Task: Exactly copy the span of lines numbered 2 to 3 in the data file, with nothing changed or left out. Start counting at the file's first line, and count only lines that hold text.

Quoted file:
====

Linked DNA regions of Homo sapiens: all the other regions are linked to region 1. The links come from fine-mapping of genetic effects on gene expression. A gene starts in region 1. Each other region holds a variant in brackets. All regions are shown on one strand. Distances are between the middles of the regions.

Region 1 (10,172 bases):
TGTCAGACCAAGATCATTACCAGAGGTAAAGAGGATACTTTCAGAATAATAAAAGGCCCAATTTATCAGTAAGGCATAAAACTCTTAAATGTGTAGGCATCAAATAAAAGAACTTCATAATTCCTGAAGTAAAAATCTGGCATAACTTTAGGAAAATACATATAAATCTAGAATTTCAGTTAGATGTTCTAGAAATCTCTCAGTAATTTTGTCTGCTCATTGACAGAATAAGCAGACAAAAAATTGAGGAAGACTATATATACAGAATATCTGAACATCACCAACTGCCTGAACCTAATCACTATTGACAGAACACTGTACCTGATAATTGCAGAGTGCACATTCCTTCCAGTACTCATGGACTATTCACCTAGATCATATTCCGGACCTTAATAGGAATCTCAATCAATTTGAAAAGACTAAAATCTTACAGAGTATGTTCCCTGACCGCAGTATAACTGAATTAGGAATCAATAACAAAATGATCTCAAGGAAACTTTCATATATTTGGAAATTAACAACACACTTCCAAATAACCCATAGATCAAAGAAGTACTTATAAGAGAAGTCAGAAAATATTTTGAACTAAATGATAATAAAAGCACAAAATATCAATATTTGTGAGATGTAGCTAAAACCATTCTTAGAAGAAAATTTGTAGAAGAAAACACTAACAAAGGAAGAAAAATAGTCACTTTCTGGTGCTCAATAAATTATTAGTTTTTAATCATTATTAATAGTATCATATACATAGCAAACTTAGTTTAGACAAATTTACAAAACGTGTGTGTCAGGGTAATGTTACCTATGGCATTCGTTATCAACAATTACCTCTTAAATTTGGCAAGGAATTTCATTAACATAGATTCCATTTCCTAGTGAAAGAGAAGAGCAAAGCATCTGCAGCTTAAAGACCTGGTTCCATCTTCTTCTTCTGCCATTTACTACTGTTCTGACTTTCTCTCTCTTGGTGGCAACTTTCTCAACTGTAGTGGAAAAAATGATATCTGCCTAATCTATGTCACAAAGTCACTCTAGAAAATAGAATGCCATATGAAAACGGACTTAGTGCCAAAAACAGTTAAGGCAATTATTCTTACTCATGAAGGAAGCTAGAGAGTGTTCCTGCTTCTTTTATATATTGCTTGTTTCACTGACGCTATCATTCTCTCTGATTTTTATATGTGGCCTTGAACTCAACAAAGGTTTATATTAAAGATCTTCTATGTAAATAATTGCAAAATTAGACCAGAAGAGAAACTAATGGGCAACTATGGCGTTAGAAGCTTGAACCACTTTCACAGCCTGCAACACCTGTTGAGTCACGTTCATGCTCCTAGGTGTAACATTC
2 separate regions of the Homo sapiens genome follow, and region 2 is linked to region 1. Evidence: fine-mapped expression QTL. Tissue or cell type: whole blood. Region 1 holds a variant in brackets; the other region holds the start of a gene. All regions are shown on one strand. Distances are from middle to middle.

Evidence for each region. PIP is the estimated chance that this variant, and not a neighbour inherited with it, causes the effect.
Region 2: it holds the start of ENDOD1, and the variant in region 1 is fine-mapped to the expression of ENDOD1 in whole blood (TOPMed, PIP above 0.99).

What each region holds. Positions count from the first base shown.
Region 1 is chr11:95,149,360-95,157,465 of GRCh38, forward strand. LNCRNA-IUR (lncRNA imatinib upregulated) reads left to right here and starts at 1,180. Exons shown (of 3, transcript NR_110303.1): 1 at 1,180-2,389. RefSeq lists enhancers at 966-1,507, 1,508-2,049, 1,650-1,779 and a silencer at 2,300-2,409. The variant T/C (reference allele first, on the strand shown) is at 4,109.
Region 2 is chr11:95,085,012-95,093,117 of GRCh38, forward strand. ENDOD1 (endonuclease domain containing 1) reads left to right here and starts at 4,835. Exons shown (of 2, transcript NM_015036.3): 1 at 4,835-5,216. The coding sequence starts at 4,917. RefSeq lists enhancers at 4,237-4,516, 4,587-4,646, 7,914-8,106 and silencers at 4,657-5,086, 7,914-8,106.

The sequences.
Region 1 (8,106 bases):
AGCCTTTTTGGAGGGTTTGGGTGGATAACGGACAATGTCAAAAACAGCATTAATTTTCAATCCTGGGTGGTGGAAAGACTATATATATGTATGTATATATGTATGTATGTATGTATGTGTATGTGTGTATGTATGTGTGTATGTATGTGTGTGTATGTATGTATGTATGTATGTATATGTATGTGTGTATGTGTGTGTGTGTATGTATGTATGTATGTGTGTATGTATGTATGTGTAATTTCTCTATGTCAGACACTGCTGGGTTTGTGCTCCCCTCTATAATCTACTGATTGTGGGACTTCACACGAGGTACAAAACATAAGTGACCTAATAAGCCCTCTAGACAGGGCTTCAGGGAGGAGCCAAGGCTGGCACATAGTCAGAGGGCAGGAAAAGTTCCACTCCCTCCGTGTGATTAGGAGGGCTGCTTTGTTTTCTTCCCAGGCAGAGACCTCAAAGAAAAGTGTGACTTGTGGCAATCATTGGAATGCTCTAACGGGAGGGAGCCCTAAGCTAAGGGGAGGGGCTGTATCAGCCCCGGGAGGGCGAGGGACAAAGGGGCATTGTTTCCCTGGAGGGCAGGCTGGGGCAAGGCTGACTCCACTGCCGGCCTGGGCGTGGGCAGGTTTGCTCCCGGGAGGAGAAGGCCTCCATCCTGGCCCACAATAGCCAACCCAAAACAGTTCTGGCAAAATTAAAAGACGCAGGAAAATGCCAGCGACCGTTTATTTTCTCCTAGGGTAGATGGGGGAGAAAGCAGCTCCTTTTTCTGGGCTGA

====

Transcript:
Region 1 (10,172 bases):
TGTCAGACCAAGATCATTACCAGAGGTAAAGAGGATACTTTCAGAATAATAAAAGGCCCAATTTATCAGTAAGGCATAAAACTCTTAAATGTGTAGGCATCAAATAAAAGAACTTCATAATTCCTGAAGTAAAAATCTGGCATAACTTTAGGAAAATACATATAAATCTAGAATTTCAGTTAGATGTTCTAGAAATCTCTCAGTAATTTTGTCTGCTCATTGACAGAATAAGCAGACAAAAAATTGAGGAAGACTATATATACAGAATATCTGAACATCACCAACTGCCTGAACCTAATCACTATTGACAGAACACTGTACCTGATAATTGCAGAGTGCACATTCCTTCCAGTACTCATGGACTATTCACCTAGATCATATTCCGGACCTTAATAGGAATCTCAATCAATTTGAAAAGACTAAAATCTTACAGAGTATGTTCCCTGACCGCAGTATAACTGAATTAGGAATCAATAACAAAATGATCTCAAGGAAACTTTCATATATTTGGAAATTAACAACACACTTCCAAATAACCCATAGATCAAAGAAGTACTTATAAGAGAAGTCAGAAAATATTTTGAACTAAATGATAATAAAAGCACAAAATATCAATATTTGTGAGATGTAGCTAAAACCATTCTTAGAAGAAAATTTGTAGAAGAAAACACTAACAAAGGAAGAAAAATAGTCACTTTCTGGTGCTCAATAAATTATTAGTTTTTAATCATTATTAATAGTATCATATACATAGCAAACTTAGTTTAGACAAATTTACAAAACGTGTGTGTCAGGGTAATGTTACCTATGGCATTCGTTATCAACAATTACCTCTTAAATTTGGCAAGGAATTTCATTAACATAGATTCCATTTCCTAGTGAAAGAGAAGAGCAAAGCATCTGCAGCTTAAAGACCTGGTTCCATCTTCTTCTTCTGCCATTTACTACTGTTCTGACTTTCTCTCTCTTGGTGGCAACTTTCTCAACTGTAGTGGAAAAAATGATATCTGCCTAATCTATGTCACAAAGTCACTCTAGAAAATAGAATGCCATATGAAAACGGACTTAGTGCCAAAAACAGTTAAGGCAATTATTCTTACTCATGAAGGAAGCTAGAGAGTGTTCCTGCTTCTTTTATATATTGCTTGTTTCACTGACGCTATCATTCTCTCTGATTTTTATATGTGGCCTTGAACTCAACAAAGGTTTATATTAAAGATCTTCTATGTAAATAATTGCAAAATTAGACCAGAAGAGAAACTAATGGGCAACTATGGCGTTAGAAGCTTGAACCACTTTCACAGCCTGCAACACCTGTTGAGTCACGTTCATGCTCCTAGGTGTAACATTC